A summary of the main legal issues is covered in the section on risks of cloud computing. This page references some of the main sources of up to date information on this evolving topic.
Jisc Legal has produced a cloud computing toolkit which offers a range of guidance including a series of user guides from a range of different stakeholder perspectives:
- IT professionals
- Senior management and policy makers and
Queen Mary University of London (QMUL)
QMUL has a Cloud Legal project running for three years from October 2009. The project is funded by Microsoft but is academically independent of the corporation. The project is aimed at offering thought leadership therefore it takes a stance on resolving certain areas of uncertainty.
In particular, it recommends radical change to current EU data protection legislation abolishing the current divide between data processor and controller in favour of a continuum of roles. It also suggests a new role of ‘host’ or ‘conduit’ applicable to some cloud providers who do not process personal data in any meaningful sense (Hon et al 2011).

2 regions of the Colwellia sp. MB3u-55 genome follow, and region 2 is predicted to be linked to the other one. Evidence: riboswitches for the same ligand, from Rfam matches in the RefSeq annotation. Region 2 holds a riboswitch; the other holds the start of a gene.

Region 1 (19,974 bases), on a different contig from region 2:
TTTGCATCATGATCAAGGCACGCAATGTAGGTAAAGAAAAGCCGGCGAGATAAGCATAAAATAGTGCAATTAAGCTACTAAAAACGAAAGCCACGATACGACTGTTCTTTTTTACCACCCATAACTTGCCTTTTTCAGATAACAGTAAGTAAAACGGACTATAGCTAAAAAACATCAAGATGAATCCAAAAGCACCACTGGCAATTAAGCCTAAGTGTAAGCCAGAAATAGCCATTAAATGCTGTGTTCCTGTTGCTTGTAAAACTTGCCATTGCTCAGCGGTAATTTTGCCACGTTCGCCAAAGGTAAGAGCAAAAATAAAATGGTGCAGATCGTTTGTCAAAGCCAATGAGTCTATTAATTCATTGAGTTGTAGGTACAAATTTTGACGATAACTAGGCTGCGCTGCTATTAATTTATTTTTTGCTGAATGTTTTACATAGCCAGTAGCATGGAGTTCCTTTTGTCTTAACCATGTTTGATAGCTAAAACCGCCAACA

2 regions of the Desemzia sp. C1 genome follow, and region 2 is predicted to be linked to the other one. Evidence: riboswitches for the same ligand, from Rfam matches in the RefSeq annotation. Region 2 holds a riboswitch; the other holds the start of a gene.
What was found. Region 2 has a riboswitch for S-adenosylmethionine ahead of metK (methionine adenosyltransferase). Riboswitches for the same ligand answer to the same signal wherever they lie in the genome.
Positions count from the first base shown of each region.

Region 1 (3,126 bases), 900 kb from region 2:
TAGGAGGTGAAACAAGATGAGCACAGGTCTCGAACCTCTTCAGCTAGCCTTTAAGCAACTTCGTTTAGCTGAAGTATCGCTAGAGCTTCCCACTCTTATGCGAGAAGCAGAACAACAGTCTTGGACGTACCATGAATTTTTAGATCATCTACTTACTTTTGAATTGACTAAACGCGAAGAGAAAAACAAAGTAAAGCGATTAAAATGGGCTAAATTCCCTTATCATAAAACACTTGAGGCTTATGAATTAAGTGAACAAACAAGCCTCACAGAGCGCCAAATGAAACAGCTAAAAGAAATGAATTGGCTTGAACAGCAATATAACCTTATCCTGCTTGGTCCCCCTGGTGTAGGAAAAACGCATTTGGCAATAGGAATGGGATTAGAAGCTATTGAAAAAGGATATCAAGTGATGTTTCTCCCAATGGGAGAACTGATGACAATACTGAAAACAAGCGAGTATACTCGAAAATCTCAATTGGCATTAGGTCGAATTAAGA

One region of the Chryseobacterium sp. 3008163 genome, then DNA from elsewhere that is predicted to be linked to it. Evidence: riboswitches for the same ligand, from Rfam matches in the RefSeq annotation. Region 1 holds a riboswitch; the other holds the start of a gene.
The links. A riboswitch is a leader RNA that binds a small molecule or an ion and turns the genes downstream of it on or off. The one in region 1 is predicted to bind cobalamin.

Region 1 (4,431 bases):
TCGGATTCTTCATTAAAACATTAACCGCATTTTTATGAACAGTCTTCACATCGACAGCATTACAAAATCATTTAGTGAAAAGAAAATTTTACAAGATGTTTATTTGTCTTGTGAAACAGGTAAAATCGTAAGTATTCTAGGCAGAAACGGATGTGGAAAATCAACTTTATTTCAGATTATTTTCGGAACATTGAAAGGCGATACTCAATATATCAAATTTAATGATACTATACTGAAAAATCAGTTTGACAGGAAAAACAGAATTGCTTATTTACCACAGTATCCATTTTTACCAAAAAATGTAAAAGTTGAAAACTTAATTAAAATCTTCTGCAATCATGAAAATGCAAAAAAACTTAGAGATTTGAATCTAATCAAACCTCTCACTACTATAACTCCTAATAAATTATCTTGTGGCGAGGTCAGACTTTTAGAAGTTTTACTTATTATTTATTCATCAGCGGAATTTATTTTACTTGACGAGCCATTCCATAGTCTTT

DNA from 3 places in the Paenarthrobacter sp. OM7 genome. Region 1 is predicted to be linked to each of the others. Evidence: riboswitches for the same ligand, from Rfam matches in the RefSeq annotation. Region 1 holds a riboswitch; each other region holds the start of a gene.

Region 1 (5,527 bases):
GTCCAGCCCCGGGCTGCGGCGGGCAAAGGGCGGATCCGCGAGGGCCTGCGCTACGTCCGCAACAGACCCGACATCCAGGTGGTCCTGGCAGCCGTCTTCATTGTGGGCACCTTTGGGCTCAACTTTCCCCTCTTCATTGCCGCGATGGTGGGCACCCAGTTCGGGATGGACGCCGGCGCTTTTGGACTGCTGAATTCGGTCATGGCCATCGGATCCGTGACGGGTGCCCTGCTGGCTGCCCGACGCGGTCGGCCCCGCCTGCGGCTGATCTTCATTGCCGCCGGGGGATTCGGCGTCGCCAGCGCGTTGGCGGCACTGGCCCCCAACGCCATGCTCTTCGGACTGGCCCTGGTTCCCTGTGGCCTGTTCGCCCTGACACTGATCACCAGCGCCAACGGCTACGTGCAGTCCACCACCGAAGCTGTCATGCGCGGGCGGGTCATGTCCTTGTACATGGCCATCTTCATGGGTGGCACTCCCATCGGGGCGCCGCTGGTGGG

The project website offers some very comprehensive but readable papers on the following topics:
- Cloud contracts
- Data ownership
- Data protection
- Competition law
- Law enforcement.
Finally, for anyone interested in the legal issues, Mowbray (2009) has produced a very readable and entertaining overview entitled 'The Fog over the Grimpen Mire: Cloud Computing and the Law' which compares the cloud to the fog which hampers Sherlock Holmes’ attempts to solve the case of the Hound of the Baskervilles.
"So as the fog-bank flowed onward we fell back before it until we were half a mile from the house, and still that dense white sea, with the moon silvering its upper edge, swept slowly and inexorably on. “We are going too far,” said Holmes."
Conan-Doyle, A. (1902) The Hound of the Baskervilles